Floating the Gunnison River is the fishing adventure of a lifetime in some of the most remote, spectacular scenery in the West. In the rugged, 14-mile stretch of the Gunnison Gorge in June, you might catch the salmon fly hatch, when lucky anglers encounter voracious wild rainbow and brown trout rising hungrily to swarms of giant stoneflies. Every cast has the chance to land a trophy-class trout. Home to the Black Canyon, Gunnison Gorge and Taylor River as well as lesser known but equally productive high-country tributaries, the Gunnison River system is a world-famous fishery, and with a little help, it’ll stay that way for generations to come. In coming years, TU plans to reconnect and restore fish habitat throughout the Gunnison basin that is presently fragmented, degraded or dewatered. These actions will make this legendary fishery even more spectacular for future anglers.
TU is protecting over 60,000 acres of public lands in the Gunnison headwaters by seeking federal protection of the Lake Fork portion of Colorado’s spectacular Alpine Triangle country, including unique backcountry angling opportunities for wild and native trout.
We’re reconnecting over 100 miles of Gunnison River habitat by replacing two diversion structures (the Relief Ditch and Fire Mountain Canal diversions), with new structures that will allow fish to move throughout the system. These projects will open up 65 miles and 40 miles, respectively, of the Gunnison and North Fork of the Gunnison rivers to fish migration, and also improve fishing, water quality, river stability and boater safety.
And we’re protecting and restoring native Colorado Cutthroat trout in the Gunnison headwaters. Steuben Creek contains a rare and genetically pure strain of Colorado River cutthroat trout, the native trout species in the Gunnison River Basin. The key to its survival is keeping water in the creek. TU is partnering with a private landowner and resource agencies on a project to improve Steuben Creek flows by modernizing irrigation infrastructure.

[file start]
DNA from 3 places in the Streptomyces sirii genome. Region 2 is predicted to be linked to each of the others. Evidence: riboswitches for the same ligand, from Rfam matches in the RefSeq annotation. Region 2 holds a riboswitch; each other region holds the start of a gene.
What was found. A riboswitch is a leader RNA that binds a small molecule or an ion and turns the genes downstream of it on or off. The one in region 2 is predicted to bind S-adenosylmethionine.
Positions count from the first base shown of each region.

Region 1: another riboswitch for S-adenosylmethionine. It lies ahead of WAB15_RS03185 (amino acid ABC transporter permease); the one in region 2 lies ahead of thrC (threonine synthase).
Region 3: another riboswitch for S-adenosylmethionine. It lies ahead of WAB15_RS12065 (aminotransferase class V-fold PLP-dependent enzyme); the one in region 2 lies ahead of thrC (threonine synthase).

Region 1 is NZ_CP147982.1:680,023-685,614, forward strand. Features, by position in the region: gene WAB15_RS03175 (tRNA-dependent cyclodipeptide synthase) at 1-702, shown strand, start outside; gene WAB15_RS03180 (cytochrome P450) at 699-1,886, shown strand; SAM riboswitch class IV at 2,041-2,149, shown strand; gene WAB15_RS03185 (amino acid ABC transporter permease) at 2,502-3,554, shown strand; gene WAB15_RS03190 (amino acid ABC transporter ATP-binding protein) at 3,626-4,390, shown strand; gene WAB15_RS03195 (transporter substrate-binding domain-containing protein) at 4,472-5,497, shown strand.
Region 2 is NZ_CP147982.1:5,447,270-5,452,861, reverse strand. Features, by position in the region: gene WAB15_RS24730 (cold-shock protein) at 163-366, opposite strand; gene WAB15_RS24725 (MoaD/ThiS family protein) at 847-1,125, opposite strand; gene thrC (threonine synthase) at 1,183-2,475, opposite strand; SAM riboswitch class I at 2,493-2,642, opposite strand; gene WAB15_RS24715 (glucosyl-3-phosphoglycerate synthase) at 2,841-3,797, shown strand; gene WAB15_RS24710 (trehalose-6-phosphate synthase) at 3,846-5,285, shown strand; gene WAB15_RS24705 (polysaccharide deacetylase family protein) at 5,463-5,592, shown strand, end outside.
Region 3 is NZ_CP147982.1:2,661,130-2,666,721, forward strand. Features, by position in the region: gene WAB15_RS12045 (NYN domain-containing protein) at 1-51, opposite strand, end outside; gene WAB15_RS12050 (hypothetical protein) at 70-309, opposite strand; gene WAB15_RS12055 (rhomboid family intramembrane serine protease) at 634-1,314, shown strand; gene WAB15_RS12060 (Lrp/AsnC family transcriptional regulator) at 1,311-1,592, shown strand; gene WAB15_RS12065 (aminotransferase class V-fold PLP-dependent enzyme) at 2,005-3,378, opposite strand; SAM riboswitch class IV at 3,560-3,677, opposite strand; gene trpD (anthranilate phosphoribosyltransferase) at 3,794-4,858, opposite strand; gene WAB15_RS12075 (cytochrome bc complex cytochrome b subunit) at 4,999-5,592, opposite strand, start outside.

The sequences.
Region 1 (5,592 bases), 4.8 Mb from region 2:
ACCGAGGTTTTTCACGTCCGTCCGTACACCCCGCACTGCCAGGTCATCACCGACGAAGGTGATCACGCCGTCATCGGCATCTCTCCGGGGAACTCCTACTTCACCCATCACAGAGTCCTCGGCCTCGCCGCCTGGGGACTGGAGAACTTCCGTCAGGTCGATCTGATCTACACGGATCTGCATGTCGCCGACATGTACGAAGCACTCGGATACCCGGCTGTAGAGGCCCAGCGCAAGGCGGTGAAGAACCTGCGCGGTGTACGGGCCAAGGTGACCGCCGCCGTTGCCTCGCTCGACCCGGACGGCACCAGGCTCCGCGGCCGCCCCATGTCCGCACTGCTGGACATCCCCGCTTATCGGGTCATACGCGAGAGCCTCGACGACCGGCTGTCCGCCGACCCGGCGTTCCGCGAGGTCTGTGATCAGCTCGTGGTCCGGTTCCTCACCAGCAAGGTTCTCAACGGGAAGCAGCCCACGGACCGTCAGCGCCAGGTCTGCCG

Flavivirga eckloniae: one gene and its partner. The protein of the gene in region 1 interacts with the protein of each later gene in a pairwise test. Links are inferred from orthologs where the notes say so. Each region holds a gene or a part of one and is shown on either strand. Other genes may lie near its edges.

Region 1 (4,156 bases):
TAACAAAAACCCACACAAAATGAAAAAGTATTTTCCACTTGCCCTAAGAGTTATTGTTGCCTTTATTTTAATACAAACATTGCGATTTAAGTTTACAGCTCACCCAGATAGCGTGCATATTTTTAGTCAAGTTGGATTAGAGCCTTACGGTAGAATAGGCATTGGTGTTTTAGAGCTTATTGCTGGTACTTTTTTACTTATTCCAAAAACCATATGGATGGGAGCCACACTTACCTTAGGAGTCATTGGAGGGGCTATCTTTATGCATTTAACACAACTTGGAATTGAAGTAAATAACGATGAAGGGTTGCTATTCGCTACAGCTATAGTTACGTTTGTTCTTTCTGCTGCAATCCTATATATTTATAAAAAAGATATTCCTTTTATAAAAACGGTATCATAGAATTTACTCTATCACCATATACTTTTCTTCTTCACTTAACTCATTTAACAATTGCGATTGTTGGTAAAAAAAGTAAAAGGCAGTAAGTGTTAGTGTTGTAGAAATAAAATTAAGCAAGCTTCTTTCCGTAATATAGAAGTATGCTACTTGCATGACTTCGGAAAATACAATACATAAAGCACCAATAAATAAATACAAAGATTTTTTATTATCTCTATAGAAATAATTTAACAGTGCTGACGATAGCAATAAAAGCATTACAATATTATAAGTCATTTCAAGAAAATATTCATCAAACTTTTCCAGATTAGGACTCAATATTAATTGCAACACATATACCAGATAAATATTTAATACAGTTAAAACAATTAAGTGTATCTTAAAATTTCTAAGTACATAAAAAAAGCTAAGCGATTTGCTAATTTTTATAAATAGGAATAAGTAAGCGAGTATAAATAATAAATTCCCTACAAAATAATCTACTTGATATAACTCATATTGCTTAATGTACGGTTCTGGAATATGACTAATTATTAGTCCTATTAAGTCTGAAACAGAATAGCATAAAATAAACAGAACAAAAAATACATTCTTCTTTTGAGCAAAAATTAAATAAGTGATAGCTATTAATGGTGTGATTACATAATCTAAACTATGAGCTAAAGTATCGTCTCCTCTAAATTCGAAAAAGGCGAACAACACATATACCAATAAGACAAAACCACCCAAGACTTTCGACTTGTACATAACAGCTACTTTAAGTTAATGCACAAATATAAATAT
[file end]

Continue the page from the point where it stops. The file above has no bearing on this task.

TU’s work in the Gunnison River basin is making a huge difference in one of the West’s most spectacular and cherished fisheries. Our common-sense brand of conservation benefits fish and fishing, as well as builds important partnerships with irrigators and the larger community in the Gunnison River basin.
TU has long been a key advocate for the Gunnison. In the past decade, we defeated an ill-conceived hydropower proposal that would have dewatered 50 miles of the river, and we won a precedent-setting lawsuit that restores natural stream flow patterns through the Black Canyon of the Gunnison National Park. We’ve also now completed our first restoration project—working with irrigators to remove the Heartland Dam on the Gunnison, and replacing an aging diversion with a fish-friendly structure on lower Tomichi Creek.